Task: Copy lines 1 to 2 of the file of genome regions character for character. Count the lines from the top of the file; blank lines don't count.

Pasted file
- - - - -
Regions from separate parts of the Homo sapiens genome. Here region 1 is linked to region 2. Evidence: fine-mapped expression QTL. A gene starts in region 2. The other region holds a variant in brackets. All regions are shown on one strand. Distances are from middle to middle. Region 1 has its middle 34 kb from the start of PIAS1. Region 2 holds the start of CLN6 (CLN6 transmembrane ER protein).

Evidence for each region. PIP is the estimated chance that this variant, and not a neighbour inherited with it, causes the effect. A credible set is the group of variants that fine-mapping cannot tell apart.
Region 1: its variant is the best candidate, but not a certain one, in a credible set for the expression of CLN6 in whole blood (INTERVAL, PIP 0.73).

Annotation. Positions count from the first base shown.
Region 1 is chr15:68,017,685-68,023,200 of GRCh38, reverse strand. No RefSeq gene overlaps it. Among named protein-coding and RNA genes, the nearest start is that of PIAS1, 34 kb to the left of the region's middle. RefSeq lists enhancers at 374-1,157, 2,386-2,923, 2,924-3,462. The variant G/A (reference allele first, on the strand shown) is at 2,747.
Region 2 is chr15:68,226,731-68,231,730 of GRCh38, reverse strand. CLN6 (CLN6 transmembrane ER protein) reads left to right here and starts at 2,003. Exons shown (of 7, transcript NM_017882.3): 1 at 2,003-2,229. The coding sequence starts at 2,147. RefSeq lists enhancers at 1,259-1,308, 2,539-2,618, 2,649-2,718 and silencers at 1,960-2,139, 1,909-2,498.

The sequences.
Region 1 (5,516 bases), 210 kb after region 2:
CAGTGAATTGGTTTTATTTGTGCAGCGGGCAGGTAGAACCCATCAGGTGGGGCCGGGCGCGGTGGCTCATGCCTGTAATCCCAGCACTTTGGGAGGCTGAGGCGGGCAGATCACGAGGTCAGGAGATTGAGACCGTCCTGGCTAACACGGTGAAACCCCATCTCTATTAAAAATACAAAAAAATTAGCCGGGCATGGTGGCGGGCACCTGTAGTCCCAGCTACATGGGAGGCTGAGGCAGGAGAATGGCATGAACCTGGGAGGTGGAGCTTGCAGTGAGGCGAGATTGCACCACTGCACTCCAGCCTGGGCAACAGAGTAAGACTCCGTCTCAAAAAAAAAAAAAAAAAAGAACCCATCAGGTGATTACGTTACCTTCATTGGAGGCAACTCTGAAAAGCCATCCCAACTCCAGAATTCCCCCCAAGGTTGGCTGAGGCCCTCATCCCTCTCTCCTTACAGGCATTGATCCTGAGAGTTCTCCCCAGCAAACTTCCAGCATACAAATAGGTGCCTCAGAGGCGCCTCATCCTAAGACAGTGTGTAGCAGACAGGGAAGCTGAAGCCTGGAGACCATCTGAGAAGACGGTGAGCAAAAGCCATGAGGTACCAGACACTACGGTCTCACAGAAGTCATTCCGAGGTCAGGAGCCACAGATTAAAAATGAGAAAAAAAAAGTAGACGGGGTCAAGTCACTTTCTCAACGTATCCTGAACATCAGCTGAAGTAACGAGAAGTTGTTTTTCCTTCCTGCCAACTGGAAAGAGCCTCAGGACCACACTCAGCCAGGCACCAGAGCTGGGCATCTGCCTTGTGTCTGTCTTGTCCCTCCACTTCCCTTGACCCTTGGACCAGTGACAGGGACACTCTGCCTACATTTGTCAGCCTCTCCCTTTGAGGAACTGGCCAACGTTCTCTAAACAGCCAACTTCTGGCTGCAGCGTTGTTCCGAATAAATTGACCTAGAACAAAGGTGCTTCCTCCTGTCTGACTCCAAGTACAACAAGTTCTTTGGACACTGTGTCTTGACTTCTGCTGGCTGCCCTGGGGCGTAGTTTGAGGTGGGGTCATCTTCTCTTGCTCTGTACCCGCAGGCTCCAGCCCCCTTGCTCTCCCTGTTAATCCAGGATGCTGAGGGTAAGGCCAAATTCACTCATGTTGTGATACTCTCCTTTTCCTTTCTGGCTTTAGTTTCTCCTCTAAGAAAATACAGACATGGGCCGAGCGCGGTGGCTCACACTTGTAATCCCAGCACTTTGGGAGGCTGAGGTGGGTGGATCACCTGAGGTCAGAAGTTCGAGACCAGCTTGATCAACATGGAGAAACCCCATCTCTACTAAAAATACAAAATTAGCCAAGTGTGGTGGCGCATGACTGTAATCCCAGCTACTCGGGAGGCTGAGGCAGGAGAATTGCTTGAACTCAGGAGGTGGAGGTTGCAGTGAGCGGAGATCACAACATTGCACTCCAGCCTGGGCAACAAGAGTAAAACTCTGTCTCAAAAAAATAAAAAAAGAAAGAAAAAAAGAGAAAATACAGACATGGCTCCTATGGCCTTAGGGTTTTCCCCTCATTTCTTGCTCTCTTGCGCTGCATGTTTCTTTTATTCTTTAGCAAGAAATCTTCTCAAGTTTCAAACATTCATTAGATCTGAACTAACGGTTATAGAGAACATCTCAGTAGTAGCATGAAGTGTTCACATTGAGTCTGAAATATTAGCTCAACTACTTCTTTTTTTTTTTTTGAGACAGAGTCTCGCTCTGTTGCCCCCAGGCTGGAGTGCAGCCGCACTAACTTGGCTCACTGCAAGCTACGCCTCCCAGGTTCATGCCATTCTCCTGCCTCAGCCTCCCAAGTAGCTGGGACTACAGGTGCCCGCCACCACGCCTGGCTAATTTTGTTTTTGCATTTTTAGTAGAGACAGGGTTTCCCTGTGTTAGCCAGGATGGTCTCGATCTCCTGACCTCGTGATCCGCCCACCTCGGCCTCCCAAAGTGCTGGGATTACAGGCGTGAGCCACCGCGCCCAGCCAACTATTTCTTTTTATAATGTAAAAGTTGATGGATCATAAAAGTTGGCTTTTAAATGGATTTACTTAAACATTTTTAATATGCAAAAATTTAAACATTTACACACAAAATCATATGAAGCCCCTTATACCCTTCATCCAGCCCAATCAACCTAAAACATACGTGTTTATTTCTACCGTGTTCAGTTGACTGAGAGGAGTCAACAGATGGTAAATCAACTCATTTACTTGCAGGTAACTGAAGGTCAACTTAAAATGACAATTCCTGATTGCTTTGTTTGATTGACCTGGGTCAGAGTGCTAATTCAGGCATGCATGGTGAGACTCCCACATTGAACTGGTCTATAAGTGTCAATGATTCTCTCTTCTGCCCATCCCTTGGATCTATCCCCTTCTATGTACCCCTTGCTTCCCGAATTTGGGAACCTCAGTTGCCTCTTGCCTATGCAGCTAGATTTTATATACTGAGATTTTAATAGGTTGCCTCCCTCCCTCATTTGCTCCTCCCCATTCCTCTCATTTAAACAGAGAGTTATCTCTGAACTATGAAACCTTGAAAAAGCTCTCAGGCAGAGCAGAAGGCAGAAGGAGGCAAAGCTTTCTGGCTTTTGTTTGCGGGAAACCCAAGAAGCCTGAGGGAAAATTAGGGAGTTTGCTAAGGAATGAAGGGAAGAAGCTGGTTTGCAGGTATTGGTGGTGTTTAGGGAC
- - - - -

Regions from separate parts of the Homo sapiens genome. Here region 1 is linked to region 2. Evidence: fine-mapped expression QTL. A gene starts in region 2. The other region holds a variant in brackets. All regions are shown on one strand. Distances are from middle to middle. Region 1 has its middle 34 kb from the start of PIAS1. Region 2 holds the start of CLN6 (CLN6 transmembrane ER protein).

Evidence for each region. PIP is the estimated chance that this variant, and not a neighbour inherited with it, causes the effect. A credible set is the group of variants that fine-mapping cannot tell apart.